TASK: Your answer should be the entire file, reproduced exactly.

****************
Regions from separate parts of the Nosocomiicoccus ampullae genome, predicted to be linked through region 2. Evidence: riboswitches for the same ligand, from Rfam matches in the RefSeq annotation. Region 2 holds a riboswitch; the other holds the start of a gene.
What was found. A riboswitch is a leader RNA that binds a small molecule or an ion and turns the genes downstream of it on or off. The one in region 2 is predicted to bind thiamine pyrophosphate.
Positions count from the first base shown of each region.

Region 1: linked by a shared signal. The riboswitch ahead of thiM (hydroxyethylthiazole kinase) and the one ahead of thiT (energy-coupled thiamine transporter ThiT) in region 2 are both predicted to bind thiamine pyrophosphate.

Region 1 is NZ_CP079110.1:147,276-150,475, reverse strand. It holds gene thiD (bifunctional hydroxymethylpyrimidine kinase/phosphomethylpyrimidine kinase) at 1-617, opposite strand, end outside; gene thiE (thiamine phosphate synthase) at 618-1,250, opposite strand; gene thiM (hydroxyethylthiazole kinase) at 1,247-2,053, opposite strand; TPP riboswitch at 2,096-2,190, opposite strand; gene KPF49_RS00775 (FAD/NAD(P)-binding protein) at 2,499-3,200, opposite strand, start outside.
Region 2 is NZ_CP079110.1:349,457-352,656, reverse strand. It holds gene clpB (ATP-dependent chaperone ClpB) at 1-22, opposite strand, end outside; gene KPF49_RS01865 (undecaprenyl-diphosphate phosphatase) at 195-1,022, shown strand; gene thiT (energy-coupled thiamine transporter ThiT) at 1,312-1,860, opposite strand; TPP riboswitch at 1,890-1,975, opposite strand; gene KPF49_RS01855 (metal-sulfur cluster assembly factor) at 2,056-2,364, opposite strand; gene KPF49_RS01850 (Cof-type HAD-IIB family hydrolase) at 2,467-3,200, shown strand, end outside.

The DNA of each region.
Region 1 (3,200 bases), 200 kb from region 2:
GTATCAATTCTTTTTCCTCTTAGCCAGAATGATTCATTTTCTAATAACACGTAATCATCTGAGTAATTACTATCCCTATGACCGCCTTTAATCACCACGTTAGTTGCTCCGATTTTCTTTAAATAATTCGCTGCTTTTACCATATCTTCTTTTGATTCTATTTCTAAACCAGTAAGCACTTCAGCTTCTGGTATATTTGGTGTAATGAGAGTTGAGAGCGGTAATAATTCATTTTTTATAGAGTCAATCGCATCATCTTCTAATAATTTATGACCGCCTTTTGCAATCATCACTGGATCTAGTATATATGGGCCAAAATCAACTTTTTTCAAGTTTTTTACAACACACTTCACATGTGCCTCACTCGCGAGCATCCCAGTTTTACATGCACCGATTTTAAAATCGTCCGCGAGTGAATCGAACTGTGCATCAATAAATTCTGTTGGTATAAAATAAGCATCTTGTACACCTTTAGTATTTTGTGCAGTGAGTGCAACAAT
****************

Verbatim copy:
Regions from separate parts of the Nosocomiicoccus ampullae genome, predicted to be linked through region 2. Evidence: riboswitches for the same ligand, from Rfam matches in the RefSeq annotation. Region 2 holds a riboswitch; the other holds the start of a gene.
What was found. A riboswitch is a leader RNA that binds a small molecule or an ion and turns the genes downstream of it on or off. The one in region 2 is predicted to bind thiamine pyrophosphate.
Positions count from the first base shown of each region.

Region 1: linked by a shared signal. The riboswitch ahead of thiM (hydroxyethylthiazole kinase) and the one ahead of thiT (energy-coupled thiamine transporter ThiT) in region 2 are both predicted to bind thiamine pyrophosphate.

Region 1 is NZ_CP079110.1:147,276-150,475, reverse strand. It holds gene thiD (bifunctional hydroxymethylpyrimidine kinase/phosphomethylpyrimidine kinase) at 1-617, opposite strand, end outside; gene thiE (thiamine phosphate synthase) at 618-1,250, opposite strand; gene thiM (hydroxyethylthiazole kinase) at 1,247-2,053, opposite strand; TPP riboswitch at 2,096-2,190, opposite strand; gene KPF49_RS00775 (FAD/NAD(P)-binding protein) at 2,499-3,200, opposite strand, start outside.
Region 2 is NZ_CP079110.1:349,457-352,656, reverse strand. It holds gene clpB (ATP-dependent chaperone ClpB) at 1-22, opposite strand, end outside; gene KPF49_RS01865 (undecaprenyl-diphosphate phosphatase) at 195-1,022, shown strand; gene thiT (energy-coupled thiamine transporter ThiT) at 1,312-1,860, opposite strand; TPP riboswitch at 1,890-1,975, opposite strand; gene KPF49_RS01855 (metal-sulfur cluster assembly factor) at 2,056-2,364, opposite strand; gene KPF49_RS01850 (Cof-type HAD-IIB family hydrolase) at 2,467-3,200, shown strand, end outside.

The DNA of each region.
Region 1 (3,200 bases), 200 kb from region 2:
GTATCAATTCTTTTTCCTCTTAGCCAGAATGATTCATTTTCTAATAACACGTAATCATCTGAGTAATTACTATCCCTATGACCGCCTTTAATCACCACGTTAGTTGCTCCGATTTTCTTTAAATAATTCGCTGCTTTTACCATATCTTCTTTTGATTCTATTTCTAAACCAGTAAGCACTTCAGCTTCTGGTATATTTGGTGTAATGAGAGTTGAGAGCGGTAATAATTCATTTTTTATAGAGTCAATCGCATCATCTTCTAATAATTTATGACCGCCTTTTGCAATCATCACTGGATCTAGTATATATGGGCCAAAATCAACTTTTTTCAAGTTTTTTACAACACACTTCACATGTGCCTCACTCGCGAGCATCCCAGTTTTACATGCACCGATTTTAAAATCGTCCGCGAGTGAATCGAACTGTGCATCAATAAATTCTGTTGGTATAAAATAAGCATCTTGTACACCTTTAGTATTTTGTGCAGTGAGTGCAACAAT